We’re down to the final four — Courtland, Emily, Casey and Michael — and Vern invites the contestants to brunch at Aarón Sanchez’s Centrico. He wants them to take the morning and relax. Everyone is exhausted and so happy to indulge after all the pressure leading up to this point. I mean, I’d need some rest after being subjected to all those wall murals, am I right?
First course is a tropical fruit salad, second is huevos rancheros, third is an elegant corn tamale and fourth is rice pudding empanadas with a mango chutney. They gulp it all down while patting each other on the back. Suddenly Vern walks in with the chef. Like I’ve said before, you never want to see Vern walk in. It’s almost always bad news.
Turns out chef Aarón Sanchez has one of the biggest hits on the Food Network, Chefs vs. City. The contestants are to choose one of the dishes they’ve just devoured as inspiration for this week’s challenge: to create a dining room space. Casey chooses the tamale, Courtland goes with the empanadas, Emily chooses huevos rancheros, which means Michael is left with the fruit salad. The twist is that they have to start with a very lived-in space and must repurpose furniture and materials to create their designs. As if deriving design inspiration from the taste of a meal isn’t hard enough.
We recently featured a tour of designer Bob Richter’s NY kitchen — a space that was more museum than kitchen. Bob is back to talk about his biggest design influences and why you can’t have enough stuff in your space.
1.What inspires your designs?
I’m an old movie buff. My other dream job is to be a host on Turner Classic Movies. What I love most are the sets. Old movies are full of inspiration — breakfast room with a lovely mural, a formal wood-paneled dining room, a sophisticated living room with a grand piano and an art deco fireplace with lots of built-ins. Watch The Philadelphia Story sometime. That house is fantastic — my dream home!
2. Who are some of your favorite designers?
See Bob’s Answer
Maxwell Gillingham-Ryan began Apartment Therapy as an interior design service in 2001. Three years later, he went online with a blog that explores single family houses and apartment design. Gillingham-Ryan and his colleagues, Jill Slater and Janel Laban, have put three years’ worth of House Tour blog posts into a lovely new coffee table book, Apartment Therapy Presents.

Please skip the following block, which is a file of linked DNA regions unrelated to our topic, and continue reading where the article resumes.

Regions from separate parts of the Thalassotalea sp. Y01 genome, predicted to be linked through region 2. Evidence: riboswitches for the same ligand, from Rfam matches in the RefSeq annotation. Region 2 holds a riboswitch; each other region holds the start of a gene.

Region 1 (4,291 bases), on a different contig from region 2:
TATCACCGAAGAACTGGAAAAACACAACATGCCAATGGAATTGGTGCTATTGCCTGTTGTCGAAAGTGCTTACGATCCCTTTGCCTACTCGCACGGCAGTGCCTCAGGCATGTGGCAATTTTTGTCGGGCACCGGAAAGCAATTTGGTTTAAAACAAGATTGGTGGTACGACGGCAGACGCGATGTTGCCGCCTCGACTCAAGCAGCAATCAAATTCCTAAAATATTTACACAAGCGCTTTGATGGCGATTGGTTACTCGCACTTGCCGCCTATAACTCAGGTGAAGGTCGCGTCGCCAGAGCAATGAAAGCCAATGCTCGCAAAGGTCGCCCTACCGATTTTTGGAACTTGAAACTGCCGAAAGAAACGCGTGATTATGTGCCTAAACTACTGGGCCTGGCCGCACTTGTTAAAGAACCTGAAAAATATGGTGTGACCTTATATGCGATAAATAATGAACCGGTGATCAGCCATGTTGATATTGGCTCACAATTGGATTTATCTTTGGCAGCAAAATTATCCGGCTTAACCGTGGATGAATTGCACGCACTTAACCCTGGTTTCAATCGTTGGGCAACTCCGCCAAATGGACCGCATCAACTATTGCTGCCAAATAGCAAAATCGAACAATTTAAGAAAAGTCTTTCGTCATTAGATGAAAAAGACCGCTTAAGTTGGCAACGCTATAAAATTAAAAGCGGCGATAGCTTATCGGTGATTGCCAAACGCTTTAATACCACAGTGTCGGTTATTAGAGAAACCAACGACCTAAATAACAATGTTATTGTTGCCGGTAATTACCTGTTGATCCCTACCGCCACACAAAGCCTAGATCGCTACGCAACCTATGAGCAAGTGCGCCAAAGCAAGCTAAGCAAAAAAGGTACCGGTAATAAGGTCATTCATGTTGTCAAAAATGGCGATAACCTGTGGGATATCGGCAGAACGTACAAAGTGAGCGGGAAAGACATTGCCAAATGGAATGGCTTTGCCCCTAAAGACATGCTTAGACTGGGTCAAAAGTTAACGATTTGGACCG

Thanks to Jennifer for her lovely work covering the International Home Furnishings Market, this week and last. We knew Hollywood Regency was coming, but never anticipated the explosion of comments we had on her first post. We’re going to have to retire the topic for a while, lest you think we come to work dressed in a silk gown with a feather boa — that attire’s reserved for the weekends!
To give you some inspiration going into the weekend — and erase the mental picture I just gave you — it’s time for a linkfest! Here are some things that caught my eye this past week:
from Penguin & Fish
from art de toilette
2. If Wendy Gold and I met on the street, I can tell we’d be instant buds. You can commission a made-to-order toilet seat or browse her nine, quirky bathroom scale designs. The chocolate scale is my favorite.
from Jill Dryer
from Saffron Marigold
4. Saffron Marigold’s sheer curtain panels are back in stock and they’re lovely. I can’t believe these are only $22.99 each! Bonus: All the ethnic patterns are block hand printed. I’ve been thinking about purchasing the Red Poppy (middle) for my living room.
5. Graphic adhesive wall decals and murals that — surprise! — aren’t from Blik. Julien Salut’s Wall Print vinyl patterns are as affordable as $20. I’d put either of these patterns on my wall and hang a frame around it.
Up until now, the ‘70s have been the no-fly zone of modern design inspiration. While you can find plenty of bathroom fixtures, tiles and furniture that recall eras ranging from 19th century Victorian to 1920s art deco to mid-century mod, the 1970s have been largely avoided. And there’s a good reason for that: ‘70s interior design could be dreadful, especially in the bathroom. Shag carpeting? Wall-to-wall mirrors with etched murals? Foil wallpaper? Oh, boy.
But where others fear to tread, Walker-Zanger bravely steps forward with its new Vibe Mosaics Collection. For use as either flooring or walls, these porcelain and ceramic tiles take the geometric designs and colors of the ‘70s and give them a fresh feel. Make no doubt, these are bold designs intended for bold homeowners, but I’ll bet they’ll stay in fashion much longer than their predecessors.
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